Beyond the shift in tone and style, Rowhani delivered a classic speech, which has been given by every Iranian president since 1979 when the Islamic Republic was established. Rowhani did not offer any fundamental shift in Iran’s foreign policy towards major issues like Tehran’s stance on its nuclear program or the economic, political, financial, intelligence, advisory, and military support for Assad’s regime in Syria.
President Rowhani pointed out that he is open to dialogue regarding Iran’s nuclear enrichment. This development is not a groundbreaking shift though. All former Iranian administrations– including that of Ahmadinejad— have maintained the same line. The crucial phenomenon (which many have been waiting for) was to see whether President Rowhani will declare that Iran is going to slow down or halt its spinning of the centrifuges for the current moment until they reach a deal with the international community.
Instead, Rowhani, like every other Iranian president, emphasized that the Islamic Republic of Iran has the absolute and inalienable right to pursue a nuclear program.
Tehran is now enriching uranium at 20% purity, considered to be a relatively technically short step from obtaining weapons-grade material and arms. Many see this as just another strategy to buy time and become a nuclear power.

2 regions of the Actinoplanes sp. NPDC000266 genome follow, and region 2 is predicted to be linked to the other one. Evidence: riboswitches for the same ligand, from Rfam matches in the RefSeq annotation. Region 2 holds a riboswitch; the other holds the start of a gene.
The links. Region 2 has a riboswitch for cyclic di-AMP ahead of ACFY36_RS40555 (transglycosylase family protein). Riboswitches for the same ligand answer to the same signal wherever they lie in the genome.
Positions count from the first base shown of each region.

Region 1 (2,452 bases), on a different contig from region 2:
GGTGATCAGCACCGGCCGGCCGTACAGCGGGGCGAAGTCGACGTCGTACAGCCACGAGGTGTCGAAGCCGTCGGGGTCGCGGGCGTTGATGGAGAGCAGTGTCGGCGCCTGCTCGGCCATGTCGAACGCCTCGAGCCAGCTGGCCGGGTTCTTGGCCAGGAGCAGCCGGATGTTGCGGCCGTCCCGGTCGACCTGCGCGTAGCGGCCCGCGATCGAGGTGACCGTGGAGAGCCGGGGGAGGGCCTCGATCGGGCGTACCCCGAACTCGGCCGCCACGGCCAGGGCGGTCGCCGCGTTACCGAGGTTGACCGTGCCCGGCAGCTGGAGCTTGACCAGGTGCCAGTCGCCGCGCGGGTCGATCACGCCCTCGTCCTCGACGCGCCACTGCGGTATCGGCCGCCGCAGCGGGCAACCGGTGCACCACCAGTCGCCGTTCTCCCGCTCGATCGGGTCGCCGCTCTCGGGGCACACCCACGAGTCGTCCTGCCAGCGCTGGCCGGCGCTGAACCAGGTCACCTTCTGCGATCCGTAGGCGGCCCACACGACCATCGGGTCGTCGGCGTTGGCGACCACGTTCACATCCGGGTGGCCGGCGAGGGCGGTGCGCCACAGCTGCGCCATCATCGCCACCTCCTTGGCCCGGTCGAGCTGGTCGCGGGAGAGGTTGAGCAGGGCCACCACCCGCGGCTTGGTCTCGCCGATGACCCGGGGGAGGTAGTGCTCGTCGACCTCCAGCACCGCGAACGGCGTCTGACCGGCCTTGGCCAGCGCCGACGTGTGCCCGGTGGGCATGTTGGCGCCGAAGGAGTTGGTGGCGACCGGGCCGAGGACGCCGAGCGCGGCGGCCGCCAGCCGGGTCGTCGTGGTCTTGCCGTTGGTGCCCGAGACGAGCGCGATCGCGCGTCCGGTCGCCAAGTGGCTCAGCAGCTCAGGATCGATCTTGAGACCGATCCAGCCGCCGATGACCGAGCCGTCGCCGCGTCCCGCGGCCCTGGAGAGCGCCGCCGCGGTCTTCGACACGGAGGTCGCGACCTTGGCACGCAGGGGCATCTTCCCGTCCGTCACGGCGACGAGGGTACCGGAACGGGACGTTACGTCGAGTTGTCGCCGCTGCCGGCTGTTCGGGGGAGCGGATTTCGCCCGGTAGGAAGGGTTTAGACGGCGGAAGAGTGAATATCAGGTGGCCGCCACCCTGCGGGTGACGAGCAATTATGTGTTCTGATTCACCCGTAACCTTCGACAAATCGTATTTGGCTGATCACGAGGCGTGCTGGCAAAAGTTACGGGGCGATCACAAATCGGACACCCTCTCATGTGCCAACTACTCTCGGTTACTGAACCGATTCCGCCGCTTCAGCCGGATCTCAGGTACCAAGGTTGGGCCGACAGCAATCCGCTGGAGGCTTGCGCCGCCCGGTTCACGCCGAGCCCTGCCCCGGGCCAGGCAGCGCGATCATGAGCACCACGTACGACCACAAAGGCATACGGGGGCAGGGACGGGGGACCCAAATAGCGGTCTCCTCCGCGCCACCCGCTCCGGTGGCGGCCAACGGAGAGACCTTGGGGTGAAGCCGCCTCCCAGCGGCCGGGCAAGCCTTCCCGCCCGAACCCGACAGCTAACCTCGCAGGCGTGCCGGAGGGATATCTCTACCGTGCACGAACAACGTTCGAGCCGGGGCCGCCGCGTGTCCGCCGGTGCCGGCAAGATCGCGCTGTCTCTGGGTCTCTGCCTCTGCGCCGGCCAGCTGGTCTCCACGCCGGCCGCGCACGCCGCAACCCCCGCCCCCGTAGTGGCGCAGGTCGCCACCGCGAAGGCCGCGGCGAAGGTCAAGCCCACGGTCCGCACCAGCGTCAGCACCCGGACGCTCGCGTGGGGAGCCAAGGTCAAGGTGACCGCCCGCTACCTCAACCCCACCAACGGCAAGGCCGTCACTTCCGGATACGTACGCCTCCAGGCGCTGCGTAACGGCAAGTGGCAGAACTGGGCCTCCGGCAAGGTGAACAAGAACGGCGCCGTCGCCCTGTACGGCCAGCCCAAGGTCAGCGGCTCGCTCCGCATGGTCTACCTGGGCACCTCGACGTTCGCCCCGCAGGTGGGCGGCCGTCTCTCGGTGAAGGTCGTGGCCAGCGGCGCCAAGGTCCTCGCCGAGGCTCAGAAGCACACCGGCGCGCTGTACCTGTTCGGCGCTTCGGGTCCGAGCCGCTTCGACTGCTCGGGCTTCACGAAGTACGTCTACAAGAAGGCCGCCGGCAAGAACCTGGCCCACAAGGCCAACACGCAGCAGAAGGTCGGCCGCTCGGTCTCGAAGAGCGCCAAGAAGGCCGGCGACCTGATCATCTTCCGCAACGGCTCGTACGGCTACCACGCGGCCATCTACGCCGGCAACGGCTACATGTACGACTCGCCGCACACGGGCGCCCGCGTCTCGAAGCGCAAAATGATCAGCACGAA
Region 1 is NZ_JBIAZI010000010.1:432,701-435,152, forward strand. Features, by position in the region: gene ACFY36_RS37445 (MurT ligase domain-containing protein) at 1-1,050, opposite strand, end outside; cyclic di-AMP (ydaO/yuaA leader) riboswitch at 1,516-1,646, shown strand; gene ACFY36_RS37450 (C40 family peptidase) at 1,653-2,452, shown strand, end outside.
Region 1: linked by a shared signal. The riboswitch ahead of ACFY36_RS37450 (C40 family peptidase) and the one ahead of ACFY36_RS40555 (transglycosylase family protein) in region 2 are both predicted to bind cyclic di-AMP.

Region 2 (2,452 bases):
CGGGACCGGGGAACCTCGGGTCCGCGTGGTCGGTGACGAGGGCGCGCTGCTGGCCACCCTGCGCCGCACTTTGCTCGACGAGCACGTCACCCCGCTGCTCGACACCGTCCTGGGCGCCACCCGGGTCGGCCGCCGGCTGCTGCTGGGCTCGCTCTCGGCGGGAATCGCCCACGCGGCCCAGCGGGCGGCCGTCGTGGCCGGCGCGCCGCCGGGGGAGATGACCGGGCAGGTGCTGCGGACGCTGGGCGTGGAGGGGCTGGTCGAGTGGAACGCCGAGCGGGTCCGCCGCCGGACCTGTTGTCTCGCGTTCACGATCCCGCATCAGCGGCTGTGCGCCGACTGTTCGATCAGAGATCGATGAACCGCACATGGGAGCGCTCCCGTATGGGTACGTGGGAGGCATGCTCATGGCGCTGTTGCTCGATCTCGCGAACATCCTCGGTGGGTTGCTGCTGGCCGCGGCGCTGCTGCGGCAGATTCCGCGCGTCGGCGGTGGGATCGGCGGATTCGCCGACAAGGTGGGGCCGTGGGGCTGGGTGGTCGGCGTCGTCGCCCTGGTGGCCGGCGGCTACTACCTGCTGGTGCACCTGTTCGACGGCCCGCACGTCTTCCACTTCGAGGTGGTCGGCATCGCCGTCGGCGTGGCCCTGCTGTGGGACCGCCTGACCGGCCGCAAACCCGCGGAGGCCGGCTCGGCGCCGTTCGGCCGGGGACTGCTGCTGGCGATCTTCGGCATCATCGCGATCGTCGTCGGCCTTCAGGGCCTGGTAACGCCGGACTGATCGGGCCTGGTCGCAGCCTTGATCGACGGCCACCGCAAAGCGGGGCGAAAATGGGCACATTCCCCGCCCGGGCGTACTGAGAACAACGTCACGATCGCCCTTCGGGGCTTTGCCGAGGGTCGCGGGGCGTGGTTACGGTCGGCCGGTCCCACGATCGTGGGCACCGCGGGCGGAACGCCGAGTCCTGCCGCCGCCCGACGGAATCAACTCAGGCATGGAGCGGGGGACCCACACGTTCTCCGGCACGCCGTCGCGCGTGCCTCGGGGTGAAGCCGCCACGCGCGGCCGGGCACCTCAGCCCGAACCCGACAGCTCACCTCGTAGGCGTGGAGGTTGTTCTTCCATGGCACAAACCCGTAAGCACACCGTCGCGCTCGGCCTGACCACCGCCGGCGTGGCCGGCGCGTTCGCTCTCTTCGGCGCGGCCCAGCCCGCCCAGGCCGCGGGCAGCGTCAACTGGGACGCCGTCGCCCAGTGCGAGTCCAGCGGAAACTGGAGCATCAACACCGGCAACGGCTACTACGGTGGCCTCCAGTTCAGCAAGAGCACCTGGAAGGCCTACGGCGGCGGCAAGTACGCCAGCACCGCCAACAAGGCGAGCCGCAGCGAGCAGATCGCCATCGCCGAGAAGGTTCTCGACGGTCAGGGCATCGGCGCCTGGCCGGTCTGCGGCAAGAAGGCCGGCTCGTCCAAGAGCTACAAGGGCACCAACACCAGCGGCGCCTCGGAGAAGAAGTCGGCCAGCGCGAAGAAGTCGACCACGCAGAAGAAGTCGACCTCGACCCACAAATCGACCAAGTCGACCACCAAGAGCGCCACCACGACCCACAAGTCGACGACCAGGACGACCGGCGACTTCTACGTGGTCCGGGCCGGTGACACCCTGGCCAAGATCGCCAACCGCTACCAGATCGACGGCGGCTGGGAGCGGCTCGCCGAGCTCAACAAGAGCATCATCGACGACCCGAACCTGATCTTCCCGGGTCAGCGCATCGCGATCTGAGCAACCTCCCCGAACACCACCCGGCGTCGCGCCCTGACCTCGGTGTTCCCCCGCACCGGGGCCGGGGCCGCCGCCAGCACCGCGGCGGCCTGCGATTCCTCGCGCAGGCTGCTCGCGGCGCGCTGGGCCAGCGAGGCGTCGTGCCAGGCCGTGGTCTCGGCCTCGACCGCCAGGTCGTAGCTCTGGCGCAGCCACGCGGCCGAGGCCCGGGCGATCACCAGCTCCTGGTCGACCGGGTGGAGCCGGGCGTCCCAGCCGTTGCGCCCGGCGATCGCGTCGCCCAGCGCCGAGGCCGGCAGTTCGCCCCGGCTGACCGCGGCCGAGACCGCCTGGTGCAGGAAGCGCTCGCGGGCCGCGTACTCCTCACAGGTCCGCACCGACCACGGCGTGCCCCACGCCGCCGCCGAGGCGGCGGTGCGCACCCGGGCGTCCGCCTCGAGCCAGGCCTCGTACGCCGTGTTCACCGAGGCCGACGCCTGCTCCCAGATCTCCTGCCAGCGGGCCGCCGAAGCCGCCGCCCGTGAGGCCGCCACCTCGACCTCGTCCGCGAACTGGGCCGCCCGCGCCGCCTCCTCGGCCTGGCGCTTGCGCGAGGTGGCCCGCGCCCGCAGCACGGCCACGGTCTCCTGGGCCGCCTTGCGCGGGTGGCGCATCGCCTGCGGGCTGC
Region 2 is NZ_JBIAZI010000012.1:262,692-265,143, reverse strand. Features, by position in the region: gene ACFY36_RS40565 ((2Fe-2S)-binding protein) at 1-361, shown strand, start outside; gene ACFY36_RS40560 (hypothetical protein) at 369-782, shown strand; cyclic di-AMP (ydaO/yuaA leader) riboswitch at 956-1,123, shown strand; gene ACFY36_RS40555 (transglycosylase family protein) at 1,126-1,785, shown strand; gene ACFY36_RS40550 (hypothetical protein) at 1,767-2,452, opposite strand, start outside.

More precisely, Rowhani suggested that the only approach forward is allowing Iran to keep the centrifuges spinning, he stated: “acceptance of and respect for the implementation of the right to enrichment inside Iran and enjoyment of other related nuclear rights, provides the only path toward.”
Furthermore, although Rowhani did not question the Holocaust and made no direct threats to Israel or other regional countries, he implicitly attacked other countries who oppose the policies and ideology of the Islamic Republic of Iran, by calling them “warmongers.”
In addition, Iran’s ideological and religious stance on the world, and the region, has not shifted. Rowhani’s speech clearly indicated that he holds the same stance as the Supreme Leader Ayatollah Ali Khamenei, Iran’s Revolutionary Guard Corps, Iran’s intelligence, former Iranian political establishments and presidents. By preaching to the West, he condemned the current international political system and depicted a picture of the world as led by Western conceptualization.
Although many may have been looking forward to a breakthrough and diplomatic headway between the United States and the Islamic Republic of Iran, and though many were eager to see a fundamental change in Tehran’s foreign and domestic policies introduced by Rowhani’s first appearance at the United Nations General assembly, he maintained the same foreign and domestic policies of the supreme leader and previous Iranian presidents.
All in all, President Rowhani retreated to the same policies of his predecessors. However, he delivered those policies to his audience with milder language and in a milder tone.
Dr. Majid Rafizadeh, an Iranian-American scholar and political scientist, is president of the International American Council based in Washington DC. He is on the board of Harvard International Review at Harvard University and a member of the Gulf project at Columbia University. Formerly, he served as a scholar at Oxford University ambassador, served as ambassador for the National Iranian-American Council based in Washington DC, and conducted research at Woodrow Wilson International Center for Scholars and. He can be reached at firstname.lastname@example.org.